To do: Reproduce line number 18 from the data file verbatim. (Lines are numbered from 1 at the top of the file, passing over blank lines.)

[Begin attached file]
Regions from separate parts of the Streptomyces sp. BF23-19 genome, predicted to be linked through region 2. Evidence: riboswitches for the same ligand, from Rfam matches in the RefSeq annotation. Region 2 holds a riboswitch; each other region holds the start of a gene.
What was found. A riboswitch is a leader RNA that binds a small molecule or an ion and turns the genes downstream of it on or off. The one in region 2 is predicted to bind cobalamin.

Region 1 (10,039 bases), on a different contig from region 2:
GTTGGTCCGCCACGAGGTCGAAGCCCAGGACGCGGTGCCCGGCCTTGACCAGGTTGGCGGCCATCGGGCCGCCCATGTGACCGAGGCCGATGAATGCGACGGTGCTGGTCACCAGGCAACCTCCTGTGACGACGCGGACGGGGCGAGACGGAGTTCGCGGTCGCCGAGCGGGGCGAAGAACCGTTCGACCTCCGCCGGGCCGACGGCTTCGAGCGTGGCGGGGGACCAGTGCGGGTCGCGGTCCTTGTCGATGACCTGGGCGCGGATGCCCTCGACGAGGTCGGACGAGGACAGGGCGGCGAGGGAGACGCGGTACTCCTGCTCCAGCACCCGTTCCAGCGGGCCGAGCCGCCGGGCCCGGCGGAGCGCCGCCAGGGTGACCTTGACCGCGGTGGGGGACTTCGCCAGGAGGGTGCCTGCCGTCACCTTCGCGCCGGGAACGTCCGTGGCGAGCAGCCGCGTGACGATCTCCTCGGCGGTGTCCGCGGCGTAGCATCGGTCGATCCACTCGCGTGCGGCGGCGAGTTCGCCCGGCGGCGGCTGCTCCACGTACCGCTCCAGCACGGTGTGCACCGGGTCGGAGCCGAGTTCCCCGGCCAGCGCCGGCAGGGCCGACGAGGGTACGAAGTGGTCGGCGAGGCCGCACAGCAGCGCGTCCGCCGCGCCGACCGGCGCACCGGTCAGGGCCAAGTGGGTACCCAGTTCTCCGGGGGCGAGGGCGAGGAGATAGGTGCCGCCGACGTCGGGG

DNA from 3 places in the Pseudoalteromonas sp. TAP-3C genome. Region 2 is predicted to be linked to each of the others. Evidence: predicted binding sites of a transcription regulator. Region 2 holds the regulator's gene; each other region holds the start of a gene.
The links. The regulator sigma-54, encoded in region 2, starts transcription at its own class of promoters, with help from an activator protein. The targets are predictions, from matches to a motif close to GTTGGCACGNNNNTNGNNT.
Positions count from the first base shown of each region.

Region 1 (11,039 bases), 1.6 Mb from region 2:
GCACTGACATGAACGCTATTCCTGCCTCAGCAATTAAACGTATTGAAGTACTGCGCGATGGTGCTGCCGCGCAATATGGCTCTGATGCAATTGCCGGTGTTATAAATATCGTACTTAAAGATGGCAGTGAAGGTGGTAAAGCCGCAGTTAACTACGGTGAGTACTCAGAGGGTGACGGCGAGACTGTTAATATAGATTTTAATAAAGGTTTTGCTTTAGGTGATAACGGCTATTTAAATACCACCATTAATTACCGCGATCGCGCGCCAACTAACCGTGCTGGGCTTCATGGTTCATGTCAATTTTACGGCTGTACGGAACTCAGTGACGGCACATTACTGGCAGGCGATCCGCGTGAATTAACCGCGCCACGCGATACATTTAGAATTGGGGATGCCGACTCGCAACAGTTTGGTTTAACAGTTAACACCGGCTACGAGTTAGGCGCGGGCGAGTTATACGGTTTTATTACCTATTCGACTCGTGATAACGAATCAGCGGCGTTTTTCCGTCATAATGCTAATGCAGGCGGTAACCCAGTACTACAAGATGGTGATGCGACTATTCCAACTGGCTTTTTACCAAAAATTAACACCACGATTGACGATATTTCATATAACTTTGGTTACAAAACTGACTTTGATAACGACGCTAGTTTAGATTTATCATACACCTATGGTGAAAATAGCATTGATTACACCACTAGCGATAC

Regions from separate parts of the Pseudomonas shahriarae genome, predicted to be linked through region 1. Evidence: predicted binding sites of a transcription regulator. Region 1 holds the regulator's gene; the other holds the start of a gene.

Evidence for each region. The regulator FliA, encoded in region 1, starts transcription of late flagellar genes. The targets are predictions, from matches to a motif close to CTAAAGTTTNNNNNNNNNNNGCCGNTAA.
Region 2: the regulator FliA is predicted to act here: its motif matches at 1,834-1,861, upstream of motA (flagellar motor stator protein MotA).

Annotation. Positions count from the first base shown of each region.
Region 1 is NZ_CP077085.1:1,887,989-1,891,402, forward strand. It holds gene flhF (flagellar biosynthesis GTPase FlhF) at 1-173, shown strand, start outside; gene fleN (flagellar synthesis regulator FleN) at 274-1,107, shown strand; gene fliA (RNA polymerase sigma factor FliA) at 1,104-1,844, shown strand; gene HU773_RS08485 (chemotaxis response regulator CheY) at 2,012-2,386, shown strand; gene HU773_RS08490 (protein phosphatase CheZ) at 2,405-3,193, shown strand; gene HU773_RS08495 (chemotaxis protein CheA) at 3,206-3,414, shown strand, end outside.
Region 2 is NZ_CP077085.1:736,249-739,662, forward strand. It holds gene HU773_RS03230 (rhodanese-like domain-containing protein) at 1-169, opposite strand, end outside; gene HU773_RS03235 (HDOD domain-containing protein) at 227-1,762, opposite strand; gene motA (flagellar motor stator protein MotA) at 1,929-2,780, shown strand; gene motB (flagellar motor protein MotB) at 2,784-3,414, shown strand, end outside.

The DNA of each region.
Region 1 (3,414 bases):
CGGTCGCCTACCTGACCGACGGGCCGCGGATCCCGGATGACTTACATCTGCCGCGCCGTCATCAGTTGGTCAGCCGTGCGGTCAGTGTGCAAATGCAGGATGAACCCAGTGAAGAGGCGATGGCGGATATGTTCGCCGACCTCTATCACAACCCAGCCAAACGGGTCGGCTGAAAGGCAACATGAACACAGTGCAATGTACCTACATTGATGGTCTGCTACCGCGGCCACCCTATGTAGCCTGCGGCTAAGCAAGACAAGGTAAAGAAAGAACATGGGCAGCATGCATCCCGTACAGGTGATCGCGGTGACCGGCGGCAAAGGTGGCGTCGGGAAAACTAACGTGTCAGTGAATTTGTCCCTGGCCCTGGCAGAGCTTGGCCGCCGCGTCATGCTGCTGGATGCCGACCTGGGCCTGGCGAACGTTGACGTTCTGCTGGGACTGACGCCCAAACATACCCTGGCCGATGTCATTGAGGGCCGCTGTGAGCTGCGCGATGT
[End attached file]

CGGTCGCCTACCTGACCGACGGGCCGCGGATCCCGGATGACTTACATCTGCCGCGCCGTCATCAGTTGGTCAGCCGTGCGGTCAGTGTGCAAATGCAGGATGAACCCAGTGAAGAGGCGATGGCGGATATGTTCGCCGACCTCTATCACAACCCAGCCAAACGGGTCGGCTGAAAGGCAACATGAACACAGTGCAATGTACCTACATTGATGGTCTGCTACCGCGGCCACCCTATGTAGCCTGCGGCTAAGCAAGACAAGGTAAAGAAAGAACATGGGCAGCATGCATCCCGTACAGGTGATCGCGGTGACCGGCGGCAAAGGTGGCGTCGGGAAAACTAACGTGTCAGTGAATTTGTCCCTGGCCCTGGCAGAGCTTGGCCGCCGCGTCATGCTGCTGGATGCCGACCTGGGCCTGGCGAACGTTGACGTTCTGCTGGGACTGACGCCCAAACATACCCTGGCCGATGTCATTGAGGGCCGCTGTGAGCTGCGCGATGT